Yesterday, last-minute negotiations were under way between unionized bus drivers nationwide and their employers over wage hikes on the eve of a planned strike that would halt the operation of nearly half of the nation's buses.
The Moon Jae-in government and the ruling Democratic Party have announced plans to increase indirect financial incentives for loss-making bus companies, but unionized bus drivers in Seoul and most other regions have not reacted positively.
Trade unions representing over 41,000 bus drivers operating about half of 40,000 buses across the country have threatened to go on strike Wednesday, demanding pay hikes and manpower increases in time for the mandatory 52-hour workweek set to be enforced on bus companies with more than 300 employees from July.
Bus drivers, who argue the planned reduction of their workweek from the current 68 hours to 52 will slash their overtime pay by over 1 million won (US$850) every month, voted overwhelmingly in favor of a walkout last week. As required by the labor law, the unionized bus drivers have since held further negotiations with their employers under the arbitration of the labor relations commissions.
Bus drivers in Daegu, a metropolitan city in southeast South Korea, called off their strike plans on Monday after agreeing to a 4 percent pay increase and two-year extension of the retirement age in talks with their 22 companies. About 3,100 Daegu drivers responsible for operating 1,300 buses had planned to walk out.
In Incheon, west of Seoul, labor and management have also reached an agreement to raise wages for drivers by over 20 percent over the next three years, in addition to a two-year extension of their retirement age, averting a strike.
The Incheon Metropolitan Government plans to increase its annual subsidy by 17 billion won to 127.1 billion won this year to help the city's bus companies cover losses incurred by wage increases.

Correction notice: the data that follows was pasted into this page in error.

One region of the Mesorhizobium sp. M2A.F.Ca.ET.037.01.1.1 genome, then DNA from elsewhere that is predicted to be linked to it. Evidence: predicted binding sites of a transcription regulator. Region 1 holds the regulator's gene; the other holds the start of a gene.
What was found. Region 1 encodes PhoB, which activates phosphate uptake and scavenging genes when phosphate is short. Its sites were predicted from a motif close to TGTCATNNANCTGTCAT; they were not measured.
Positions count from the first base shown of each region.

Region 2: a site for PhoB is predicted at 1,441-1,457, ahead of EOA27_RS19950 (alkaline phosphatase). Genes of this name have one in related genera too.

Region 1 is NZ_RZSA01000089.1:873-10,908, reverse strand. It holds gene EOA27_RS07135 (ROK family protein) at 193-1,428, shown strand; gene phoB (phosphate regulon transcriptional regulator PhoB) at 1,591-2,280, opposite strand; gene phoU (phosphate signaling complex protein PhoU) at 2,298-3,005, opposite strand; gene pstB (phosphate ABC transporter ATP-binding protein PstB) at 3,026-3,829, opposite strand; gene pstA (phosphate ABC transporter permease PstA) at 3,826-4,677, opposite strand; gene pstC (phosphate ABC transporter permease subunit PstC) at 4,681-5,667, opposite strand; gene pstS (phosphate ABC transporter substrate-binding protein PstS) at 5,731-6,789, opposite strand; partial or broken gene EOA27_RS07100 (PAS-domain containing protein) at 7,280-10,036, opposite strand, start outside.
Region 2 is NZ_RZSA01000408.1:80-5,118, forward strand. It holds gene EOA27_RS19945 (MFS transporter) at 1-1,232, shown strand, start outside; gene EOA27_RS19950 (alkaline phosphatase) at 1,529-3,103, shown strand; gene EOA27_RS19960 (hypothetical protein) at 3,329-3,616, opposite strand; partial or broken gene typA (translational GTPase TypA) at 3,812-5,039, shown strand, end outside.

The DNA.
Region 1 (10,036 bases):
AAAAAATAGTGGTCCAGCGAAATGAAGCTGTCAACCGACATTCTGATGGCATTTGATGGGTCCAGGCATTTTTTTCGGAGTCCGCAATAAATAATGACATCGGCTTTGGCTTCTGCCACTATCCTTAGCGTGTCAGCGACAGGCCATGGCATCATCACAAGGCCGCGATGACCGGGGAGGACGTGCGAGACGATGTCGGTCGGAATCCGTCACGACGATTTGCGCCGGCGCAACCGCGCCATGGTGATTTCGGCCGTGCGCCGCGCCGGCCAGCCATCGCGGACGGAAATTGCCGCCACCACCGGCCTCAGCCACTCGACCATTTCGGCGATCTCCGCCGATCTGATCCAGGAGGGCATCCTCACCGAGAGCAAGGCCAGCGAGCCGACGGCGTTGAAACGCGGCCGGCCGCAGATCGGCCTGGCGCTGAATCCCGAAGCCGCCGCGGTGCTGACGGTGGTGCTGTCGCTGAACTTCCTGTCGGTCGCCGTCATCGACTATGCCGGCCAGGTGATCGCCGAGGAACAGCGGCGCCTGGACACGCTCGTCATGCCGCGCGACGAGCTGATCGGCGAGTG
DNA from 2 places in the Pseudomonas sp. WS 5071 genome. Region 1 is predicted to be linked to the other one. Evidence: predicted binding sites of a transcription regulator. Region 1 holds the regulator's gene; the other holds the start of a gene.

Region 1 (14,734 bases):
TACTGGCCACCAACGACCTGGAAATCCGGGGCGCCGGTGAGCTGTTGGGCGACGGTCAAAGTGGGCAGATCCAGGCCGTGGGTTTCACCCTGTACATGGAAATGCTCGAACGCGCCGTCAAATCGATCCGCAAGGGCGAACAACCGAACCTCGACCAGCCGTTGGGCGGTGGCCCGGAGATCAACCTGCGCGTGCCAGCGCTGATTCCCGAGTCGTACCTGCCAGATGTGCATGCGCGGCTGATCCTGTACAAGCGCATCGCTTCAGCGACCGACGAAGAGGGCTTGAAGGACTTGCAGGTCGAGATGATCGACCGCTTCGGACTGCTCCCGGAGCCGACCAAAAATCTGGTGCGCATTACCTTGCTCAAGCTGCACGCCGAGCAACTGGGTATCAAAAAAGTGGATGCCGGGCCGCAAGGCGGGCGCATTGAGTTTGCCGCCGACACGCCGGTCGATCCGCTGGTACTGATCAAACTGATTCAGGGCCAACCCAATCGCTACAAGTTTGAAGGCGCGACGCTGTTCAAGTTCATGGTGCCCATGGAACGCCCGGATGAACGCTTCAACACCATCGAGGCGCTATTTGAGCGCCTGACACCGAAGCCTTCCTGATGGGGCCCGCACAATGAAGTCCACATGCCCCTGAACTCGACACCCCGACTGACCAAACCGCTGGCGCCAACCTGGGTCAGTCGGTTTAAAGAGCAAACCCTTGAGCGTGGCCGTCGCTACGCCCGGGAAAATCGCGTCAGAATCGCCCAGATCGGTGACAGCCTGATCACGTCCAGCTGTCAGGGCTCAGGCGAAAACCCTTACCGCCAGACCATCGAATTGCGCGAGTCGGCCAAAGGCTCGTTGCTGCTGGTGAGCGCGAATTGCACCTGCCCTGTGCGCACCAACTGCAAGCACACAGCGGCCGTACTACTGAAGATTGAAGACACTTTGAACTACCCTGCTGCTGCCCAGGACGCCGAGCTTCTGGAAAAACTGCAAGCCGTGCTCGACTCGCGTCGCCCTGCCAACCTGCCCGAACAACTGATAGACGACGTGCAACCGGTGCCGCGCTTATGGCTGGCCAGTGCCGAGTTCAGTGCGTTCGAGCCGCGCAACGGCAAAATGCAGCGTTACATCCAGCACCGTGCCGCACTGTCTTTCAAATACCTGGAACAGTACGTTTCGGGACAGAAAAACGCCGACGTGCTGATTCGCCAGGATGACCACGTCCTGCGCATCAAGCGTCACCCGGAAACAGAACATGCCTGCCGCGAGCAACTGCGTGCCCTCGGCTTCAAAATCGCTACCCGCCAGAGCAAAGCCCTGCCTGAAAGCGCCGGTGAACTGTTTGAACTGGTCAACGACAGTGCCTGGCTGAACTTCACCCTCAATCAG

Bus drivers in the southwestern metropolitan city of Gwangju also decided to cancel their collective action on Tuesday, after labor and management there agreed upon a 4 percent pay raise and other welfare incentives.
The unionized workers in South Chungcheong Province also canceled their planned strike, though they were still negotiating with management on wage hikes and other labor conditions, according to officials.
But labor and management at bus companies in Seoul, Busan, Gyeonggi Province and other metropolitan cities and provinces have failed to narrow their differences, although the Moon government has intervened and offered a package of indirect financial incentives.
Bus drivers have asked for financial support directly from taxpayer money to make up for their income losses, whereas the government prefers indirect support and bus fare increases.
The embattled bus companies have asked local and central governments for fare increases and direct financial support, saying they cannot afford the rise in labor costs under the 52-hour workweek system.
Lee Hae-chan, chairman of the ruling Democratic Party, vowed to expand the semi-public bus management system, in which bus companies are in charge of bus operations and municipal governments cover up their losses.
If their last-minute negotiations fail to result in an agreement by midnight Tuesday, bus operations by companies with more than 300 employees subject to the 52-hour workweek will come to a halt in Seoul and many other populous regions beginning Wednesday.
As the possibility of nationwide public transport chaos looms larger, the government and the ruling party said they will mobilize all possible means, including increased operation of subways and taxis, hiring of chartered buses and adjustment of school hours, to help minimize public inconveniences.
The Moon Jae-in government last year introduced the 52-hour workweek rule as part of efforts to stimulate consumption and generate more economic growth. The shorter workweek went into effect in July 2018 for companies with more than 300 employees, but the bus industry was given a one-year grace period.